Doubtful (unless I don't fully understand the definition of a drop-shipper).  

They are importers of IKEA furniture. They have premises in New Zealand, and you can actually elect to pick up your stock from there. But my time is worth more than the $36 they charged for delivery. :-)

 

Other emails from them tend to indicate that English may be the second language of some of their representatives, which may explain the poor grammar and American spelling.

 

In any case, I'm chancing my arm with consumer rights. And the packaging was the best wrapped stuff I've seen in a while. IKEA stuff fits snugly in the boxes anyway, and the boxes were covered in a layer of heavy bubble wrap.

Initial inspections look OK, but there are glass panels in there somewhere, which haven't been sighted yet.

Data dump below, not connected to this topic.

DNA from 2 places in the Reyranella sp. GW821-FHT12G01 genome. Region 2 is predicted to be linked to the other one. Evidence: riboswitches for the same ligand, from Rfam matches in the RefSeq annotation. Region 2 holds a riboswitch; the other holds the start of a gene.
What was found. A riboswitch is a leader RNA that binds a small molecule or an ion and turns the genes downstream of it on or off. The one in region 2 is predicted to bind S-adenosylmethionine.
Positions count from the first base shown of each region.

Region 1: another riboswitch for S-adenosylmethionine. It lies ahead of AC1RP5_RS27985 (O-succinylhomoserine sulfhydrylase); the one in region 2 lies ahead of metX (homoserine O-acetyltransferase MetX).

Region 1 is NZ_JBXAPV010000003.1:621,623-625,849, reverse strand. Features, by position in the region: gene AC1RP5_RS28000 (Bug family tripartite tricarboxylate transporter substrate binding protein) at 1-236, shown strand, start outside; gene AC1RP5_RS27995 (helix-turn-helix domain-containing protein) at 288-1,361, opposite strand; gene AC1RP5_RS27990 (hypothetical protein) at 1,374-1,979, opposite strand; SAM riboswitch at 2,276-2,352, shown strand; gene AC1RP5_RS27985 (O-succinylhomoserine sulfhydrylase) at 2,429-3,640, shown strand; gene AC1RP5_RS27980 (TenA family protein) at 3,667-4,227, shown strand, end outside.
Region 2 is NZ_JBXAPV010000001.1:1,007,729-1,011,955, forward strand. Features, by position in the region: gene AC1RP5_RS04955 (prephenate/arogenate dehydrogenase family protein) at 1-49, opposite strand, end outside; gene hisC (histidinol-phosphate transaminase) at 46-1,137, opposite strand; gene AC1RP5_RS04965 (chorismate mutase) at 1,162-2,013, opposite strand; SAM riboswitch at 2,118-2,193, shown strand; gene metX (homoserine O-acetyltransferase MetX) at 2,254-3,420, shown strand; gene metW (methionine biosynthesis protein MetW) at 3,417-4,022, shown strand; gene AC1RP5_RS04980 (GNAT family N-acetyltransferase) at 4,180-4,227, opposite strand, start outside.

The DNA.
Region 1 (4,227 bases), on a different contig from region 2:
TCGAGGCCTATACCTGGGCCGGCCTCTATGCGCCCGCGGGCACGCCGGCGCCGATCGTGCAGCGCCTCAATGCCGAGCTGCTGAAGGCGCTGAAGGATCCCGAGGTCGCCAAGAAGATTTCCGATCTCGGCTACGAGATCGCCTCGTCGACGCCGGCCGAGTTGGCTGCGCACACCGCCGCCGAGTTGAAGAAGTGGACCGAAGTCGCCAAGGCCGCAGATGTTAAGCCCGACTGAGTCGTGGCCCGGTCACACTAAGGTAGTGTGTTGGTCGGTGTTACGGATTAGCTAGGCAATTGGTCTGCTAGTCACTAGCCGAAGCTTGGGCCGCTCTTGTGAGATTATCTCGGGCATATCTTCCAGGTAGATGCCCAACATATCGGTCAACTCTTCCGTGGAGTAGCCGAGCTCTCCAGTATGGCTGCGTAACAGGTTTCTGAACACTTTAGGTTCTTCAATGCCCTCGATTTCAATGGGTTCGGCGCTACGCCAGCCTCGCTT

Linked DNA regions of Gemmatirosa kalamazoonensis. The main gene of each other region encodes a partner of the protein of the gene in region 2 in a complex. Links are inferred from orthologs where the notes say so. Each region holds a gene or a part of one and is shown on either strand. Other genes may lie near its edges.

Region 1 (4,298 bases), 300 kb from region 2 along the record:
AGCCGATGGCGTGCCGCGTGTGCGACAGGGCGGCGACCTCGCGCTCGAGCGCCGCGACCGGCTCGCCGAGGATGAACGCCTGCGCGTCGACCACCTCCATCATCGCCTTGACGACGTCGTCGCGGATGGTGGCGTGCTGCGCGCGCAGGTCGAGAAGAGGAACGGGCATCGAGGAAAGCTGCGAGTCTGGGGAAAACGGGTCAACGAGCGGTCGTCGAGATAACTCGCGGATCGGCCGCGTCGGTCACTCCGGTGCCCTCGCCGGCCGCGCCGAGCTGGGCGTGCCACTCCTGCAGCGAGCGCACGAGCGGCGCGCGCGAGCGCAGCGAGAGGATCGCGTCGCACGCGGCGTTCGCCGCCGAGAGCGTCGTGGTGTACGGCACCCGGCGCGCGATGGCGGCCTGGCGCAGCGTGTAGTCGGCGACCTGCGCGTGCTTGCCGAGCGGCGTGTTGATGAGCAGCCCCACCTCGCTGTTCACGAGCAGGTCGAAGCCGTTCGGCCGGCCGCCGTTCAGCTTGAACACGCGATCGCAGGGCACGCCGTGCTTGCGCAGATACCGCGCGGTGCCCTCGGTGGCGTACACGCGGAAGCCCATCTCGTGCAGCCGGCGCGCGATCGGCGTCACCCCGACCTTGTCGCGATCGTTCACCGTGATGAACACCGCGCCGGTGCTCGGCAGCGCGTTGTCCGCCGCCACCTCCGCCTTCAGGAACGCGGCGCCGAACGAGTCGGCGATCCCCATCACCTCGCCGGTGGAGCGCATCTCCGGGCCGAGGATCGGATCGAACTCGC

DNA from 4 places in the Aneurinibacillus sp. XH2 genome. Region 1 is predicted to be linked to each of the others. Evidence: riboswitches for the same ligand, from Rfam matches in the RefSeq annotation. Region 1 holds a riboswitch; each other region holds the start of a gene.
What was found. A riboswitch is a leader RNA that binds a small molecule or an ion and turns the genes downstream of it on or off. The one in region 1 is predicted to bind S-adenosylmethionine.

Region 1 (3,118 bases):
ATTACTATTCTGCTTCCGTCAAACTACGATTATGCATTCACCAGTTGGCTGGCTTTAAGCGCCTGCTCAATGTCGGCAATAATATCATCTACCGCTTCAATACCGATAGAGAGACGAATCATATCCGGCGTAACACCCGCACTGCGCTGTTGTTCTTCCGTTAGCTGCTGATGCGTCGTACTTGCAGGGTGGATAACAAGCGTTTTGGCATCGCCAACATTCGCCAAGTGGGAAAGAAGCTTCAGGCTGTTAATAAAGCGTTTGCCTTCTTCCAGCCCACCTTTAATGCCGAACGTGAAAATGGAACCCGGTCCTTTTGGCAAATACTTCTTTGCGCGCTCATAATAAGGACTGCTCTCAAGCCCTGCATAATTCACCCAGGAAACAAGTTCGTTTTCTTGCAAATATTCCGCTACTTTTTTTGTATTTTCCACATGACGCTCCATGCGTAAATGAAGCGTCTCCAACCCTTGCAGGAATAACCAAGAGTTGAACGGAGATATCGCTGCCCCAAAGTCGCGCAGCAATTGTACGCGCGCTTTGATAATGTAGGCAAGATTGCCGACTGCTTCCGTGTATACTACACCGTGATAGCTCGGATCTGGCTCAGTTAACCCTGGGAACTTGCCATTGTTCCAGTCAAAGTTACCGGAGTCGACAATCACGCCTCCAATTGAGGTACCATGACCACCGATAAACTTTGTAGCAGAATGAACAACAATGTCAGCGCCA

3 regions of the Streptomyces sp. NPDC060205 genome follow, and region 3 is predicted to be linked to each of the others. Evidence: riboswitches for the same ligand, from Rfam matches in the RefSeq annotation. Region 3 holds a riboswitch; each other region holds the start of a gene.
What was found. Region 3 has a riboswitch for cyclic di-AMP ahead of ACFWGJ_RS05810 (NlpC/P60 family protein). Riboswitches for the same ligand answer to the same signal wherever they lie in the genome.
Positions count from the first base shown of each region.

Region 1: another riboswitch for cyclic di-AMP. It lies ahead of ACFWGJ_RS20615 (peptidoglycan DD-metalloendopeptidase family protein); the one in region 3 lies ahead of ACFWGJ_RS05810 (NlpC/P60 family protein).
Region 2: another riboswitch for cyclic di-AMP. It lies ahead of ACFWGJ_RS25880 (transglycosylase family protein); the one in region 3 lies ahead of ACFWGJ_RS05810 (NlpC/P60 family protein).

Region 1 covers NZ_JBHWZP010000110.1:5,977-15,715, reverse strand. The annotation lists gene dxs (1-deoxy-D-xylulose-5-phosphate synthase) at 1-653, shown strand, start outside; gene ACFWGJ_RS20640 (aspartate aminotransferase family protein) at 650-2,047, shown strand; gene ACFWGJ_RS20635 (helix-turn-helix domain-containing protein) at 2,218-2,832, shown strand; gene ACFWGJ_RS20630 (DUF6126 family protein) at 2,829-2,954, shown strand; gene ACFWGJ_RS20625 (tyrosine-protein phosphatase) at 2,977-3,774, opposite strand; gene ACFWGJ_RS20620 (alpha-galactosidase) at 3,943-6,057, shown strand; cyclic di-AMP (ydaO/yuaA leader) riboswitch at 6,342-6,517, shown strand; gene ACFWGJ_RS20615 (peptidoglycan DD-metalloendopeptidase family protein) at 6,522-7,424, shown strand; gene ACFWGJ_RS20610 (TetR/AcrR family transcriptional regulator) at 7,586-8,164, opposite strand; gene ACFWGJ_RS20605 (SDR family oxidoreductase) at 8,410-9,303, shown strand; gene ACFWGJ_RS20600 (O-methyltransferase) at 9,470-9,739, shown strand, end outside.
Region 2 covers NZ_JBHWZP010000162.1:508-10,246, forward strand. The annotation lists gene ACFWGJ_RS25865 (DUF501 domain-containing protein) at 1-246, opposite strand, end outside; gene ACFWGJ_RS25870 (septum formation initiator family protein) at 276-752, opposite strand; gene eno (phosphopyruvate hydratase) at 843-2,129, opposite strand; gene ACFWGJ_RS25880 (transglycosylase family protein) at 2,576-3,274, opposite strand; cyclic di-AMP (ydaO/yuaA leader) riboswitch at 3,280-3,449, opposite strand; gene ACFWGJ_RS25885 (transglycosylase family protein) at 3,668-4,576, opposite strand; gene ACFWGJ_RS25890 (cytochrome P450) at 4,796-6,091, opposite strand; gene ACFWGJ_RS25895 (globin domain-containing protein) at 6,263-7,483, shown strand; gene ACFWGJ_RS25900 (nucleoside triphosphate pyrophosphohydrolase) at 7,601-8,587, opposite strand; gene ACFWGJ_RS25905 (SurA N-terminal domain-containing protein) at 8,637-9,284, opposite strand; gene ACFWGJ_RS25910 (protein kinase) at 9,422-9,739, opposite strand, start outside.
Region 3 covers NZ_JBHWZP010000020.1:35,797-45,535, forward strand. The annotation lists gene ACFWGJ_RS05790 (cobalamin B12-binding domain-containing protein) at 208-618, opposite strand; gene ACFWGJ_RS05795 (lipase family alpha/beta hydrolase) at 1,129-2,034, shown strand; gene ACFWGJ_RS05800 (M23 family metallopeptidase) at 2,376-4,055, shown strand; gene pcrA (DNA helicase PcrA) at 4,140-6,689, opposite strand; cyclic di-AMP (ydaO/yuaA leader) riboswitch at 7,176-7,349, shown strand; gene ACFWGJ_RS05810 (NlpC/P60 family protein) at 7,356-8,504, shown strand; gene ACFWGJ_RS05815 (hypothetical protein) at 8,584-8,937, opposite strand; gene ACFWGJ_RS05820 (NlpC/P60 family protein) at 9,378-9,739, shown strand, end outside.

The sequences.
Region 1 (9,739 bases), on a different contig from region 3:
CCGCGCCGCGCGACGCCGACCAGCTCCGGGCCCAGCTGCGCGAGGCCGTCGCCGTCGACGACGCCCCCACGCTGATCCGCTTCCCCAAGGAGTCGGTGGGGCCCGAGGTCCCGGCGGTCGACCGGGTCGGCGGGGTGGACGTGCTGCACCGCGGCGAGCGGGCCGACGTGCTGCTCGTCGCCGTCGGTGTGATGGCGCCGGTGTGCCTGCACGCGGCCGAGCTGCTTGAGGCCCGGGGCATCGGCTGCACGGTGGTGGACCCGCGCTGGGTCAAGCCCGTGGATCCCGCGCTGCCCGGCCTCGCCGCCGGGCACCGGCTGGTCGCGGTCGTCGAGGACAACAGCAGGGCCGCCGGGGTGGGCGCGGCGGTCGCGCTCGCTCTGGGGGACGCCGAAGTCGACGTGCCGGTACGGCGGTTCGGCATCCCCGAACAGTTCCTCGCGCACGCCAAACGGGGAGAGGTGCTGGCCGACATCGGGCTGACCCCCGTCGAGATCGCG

It's still an interesting conversation to have. It's always intriguing to me to see locally operating companies trying to shirk their legal responsibilities.


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  Reply # 1721727 17-Feb-2017 11:26
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BlinkyBill: It's reasonable for the supplier to expect the inspection, relative to delivery, to happen on delivery.

 

I disagree. It's an unreasonable expectation on both the courier driver and the customer that they drop everything (no pun intended) to inspect a package on delivery.

 

There are many reasonable scenarios where it's simply not possible to thoroughly inspect a package when it's delivered...

 

* Goods delivered to a corporate Inwards Goods storeman rather than the actual recipient

 

* Goods left at a designated unattended location

 

* Faults which are not apparent on cursory inspection (e.g. a HDD which has been dropped and exceeded its max G load, but packaging is undamaged)